Can grilling vegetables on the BBQ pose a health risk?
Summer brings a great number of joys, not the least of which is the freedom to cook and eat outdoors. For most people, this means firing up the barbecue and throwing on any brand of item, from juicy burgers to a colourful array of vegetables.
Unfortunately, the grill may infuse your foods with a few health hazards.
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“We know that charring meat is dangerous and can increase cancer risk,” says Jessica Begg, a registered dietitian and founder of Shift Nutrition in Calgary. “The thing with meat is that you’re doubling down on your risk because you’re taking red meat and layering on the char, both of which are carcinogenic.”
That’s because when the protein and fat content in meat are brought to a high temperature for long periods of time, they develop heterocyclic amines, chemicals that can cause DNA alterations that may lead to cancer.
This isn’t the case with vegetables, since they don’t have the same makeup, however, the concern is with vegetables that have been brushed with oil prior to landing on the hot grill.
“If you’re burning oil, whether that’s on a pan or a grill, the smoke will stick to the food and that’s a carcinogenic agent,” Begg says.
Researchers are also concerned with the AGEs in food — or advanced glycation end products. When foods are cooked at high heat levels, AGEs proliferate and they can lead to problems like inflammation, diabetes and cardiovascular disease. A study published in the Journal of the American Dietetic Association found that dry heat promotes AGE formation anywhere from 10- to 100-fold over uncooked foods.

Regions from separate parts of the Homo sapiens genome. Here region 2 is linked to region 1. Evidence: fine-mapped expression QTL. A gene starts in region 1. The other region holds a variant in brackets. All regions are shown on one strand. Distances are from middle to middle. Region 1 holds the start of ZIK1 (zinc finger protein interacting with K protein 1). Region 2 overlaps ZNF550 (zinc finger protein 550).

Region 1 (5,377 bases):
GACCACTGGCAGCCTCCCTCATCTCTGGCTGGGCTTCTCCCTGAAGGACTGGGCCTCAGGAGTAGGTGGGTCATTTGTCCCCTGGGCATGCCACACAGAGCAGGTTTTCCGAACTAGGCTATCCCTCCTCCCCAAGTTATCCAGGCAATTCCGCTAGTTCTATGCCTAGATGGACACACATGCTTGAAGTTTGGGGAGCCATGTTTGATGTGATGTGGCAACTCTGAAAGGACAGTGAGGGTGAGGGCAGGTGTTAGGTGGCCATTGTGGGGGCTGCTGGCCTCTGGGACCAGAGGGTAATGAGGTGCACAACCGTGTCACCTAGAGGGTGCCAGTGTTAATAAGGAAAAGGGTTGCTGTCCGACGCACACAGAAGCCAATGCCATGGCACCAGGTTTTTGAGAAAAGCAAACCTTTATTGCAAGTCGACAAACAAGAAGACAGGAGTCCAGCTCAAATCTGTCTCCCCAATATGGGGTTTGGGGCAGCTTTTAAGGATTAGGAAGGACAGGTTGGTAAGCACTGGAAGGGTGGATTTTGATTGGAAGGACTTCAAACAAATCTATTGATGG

The good news is this is more of a concern with animal-based products, which are high in fat and protein and therefore AGE-rich, while carbohydrates like vegetables already contain few AGEs.
But for those concerned about this, the study found that adding an acidic element, like lemon juice or vinegar, cooking with moist heat, and using shorter cooking times and temperatures, could significantly reduce AGE production.
Furthermore, another study published in the journal Food Chemistry found that grape seed and rosemary extract inhibit the formation of heterocyclic amines. All of which means a marinade that includes rosemary, lemon juice and vinegar, could protect you from any potential hazards in grilling vegetables and meats.
The best way to eat vegetables
Vegetables are inherently healthy, but some factors can come into play that compromise their nutrient density.
“They’re at their healthiest when they’re at peak freshness,” Begg says. “A lot of their nutrients can be unstable, so they’ll degrade over time, whether they’ve travelled a long time before landing in the supermarket, they’ve been in your fridge for a week, or they’ve been boiled or canned.”
It’s always best to eat them as quickly as possible. And don’t get taken in by raw food enthusiasts, either.
“Some vegetables actually do better when they’re cooked because they’re easier to digest and we therefore digest their nutrients better.”
These include tomatoes, carrots, spinach, broccoli, mushrooms, asparagus and peppers. But how you prepare them before consuming them shouldn’t preclude you from eating your veggies.
“We don’t like to go too hard on vegetables, since people often just look for reasons not to eat them,” Begg says. “The benefits of eating fruits and vegetables [in all forms of preparation] far outweigh any possible risks.”
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